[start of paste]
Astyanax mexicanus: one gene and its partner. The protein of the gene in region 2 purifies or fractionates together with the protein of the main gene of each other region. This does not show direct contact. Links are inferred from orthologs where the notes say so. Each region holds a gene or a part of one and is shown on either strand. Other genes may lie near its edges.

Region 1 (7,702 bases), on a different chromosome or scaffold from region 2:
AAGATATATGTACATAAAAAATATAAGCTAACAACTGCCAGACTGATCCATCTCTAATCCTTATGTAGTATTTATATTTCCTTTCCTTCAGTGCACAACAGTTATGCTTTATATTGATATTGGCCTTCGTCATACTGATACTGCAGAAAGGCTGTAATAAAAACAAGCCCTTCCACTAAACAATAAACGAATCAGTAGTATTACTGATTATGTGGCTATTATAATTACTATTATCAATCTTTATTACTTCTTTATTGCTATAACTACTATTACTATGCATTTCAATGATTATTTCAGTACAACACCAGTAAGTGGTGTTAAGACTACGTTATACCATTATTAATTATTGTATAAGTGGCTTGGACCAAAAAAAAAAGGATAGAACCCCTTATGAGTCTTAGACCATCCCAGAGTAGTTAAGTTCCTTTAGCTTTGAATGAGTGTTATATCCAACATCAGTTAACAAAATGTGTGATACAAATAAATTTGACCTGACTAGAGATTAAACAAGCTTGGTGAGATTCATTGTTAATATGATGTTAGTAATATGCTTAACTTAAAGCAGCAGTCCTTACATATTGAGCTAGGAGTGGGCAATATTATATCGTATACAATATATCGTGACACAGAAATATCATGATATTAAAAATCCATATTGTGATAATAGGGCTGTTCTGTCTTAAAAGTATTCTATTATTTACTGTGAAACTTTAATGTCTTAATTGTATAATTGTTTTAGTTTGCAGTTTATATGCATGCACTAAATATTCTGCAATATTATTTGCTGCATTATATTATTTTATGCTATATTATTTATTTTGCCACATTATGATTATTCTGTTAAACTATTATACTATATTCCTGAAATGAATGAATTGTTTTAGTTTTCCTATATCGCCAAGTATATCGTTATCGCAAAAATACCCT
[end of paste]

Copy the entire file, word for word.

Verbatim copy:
Astyanax mexicanus: one gene and its partner. The protein of the gene in region 2 purifies or fractionates together with the protein of the main gene of each other region. This does not show direct contact. Links are inferred from orthologs where the notes say so. Each region holds a gene or a part of one and is shown on either strand. Other genes may lie near its edges.

Region 1 (7,702 bases), on a different chromosome or scaffold from region 2:
AAGATATATGTACATAAAAAATATAAGCTAACAACTGCCAGACTGATCCATCTCTAATCCTTATGTAGTATTTATATTTCCTTTCCTTCAGTGCACAACAGTTATGCTTTATATTGATATTGGCCTTCGTCATACTGATACTGCAGAAAGGCTGTAATAAAAACAAGCCCTTCCACTAAACAATAAACGAATCAGTAGTATTACTGATTATGTGGCTATTATAATTACTATTATCAATCTTTATTACTTCTTTATTGCTATAACTACTATTACTATGCATTTCAATGATTATTTCAGTACAACACCAGTAAGTGGTGTTAAGACTACGTTATACCATTATTAATTATTGTATAAGTGGCTTGGACCAAAAAAAAAAGGATAGAACCCCTTATGAGTCTTAGACCATCCCAGAGTAGTTAAGTTCCTTTAGCTTTGAATGAGTGTTATATCCAACATCAGTTAACAAAATGTGTGATACAAATAAATTTGACCTGACTAGAGATTAAACAAGCTTGGTGAGATTCATTGTTAATATGATGTTAGTAATATGCTTAACTTAAAGCAGCAGTCCTTACATATTGAGCTAGGAGTGGGCAATATTATATCGTATACAATATATCGTGACACAGAAATATCATGATATTAAAAATCCATATTGTGATAATAGGGCTGTTCTGTCTTAAAAGTATTCTATTATTTACTGTGAAACTTTAATGTCTTAATTGTATAATTGTTTTAGTTTGCAGTTTATATGCATGCACTAAATATTCTGCAATATTATTTGCTGCATTATATTATTTTATGCTATATTATTTATTTTGCCACATTATGATTATTCTGTTAAACTATTATACTATATTCCTGAAATGAATGAATTGTTTTAGTTTTCCTATATCGCCAAGTATATCGTTATCGCAAAAATACCCT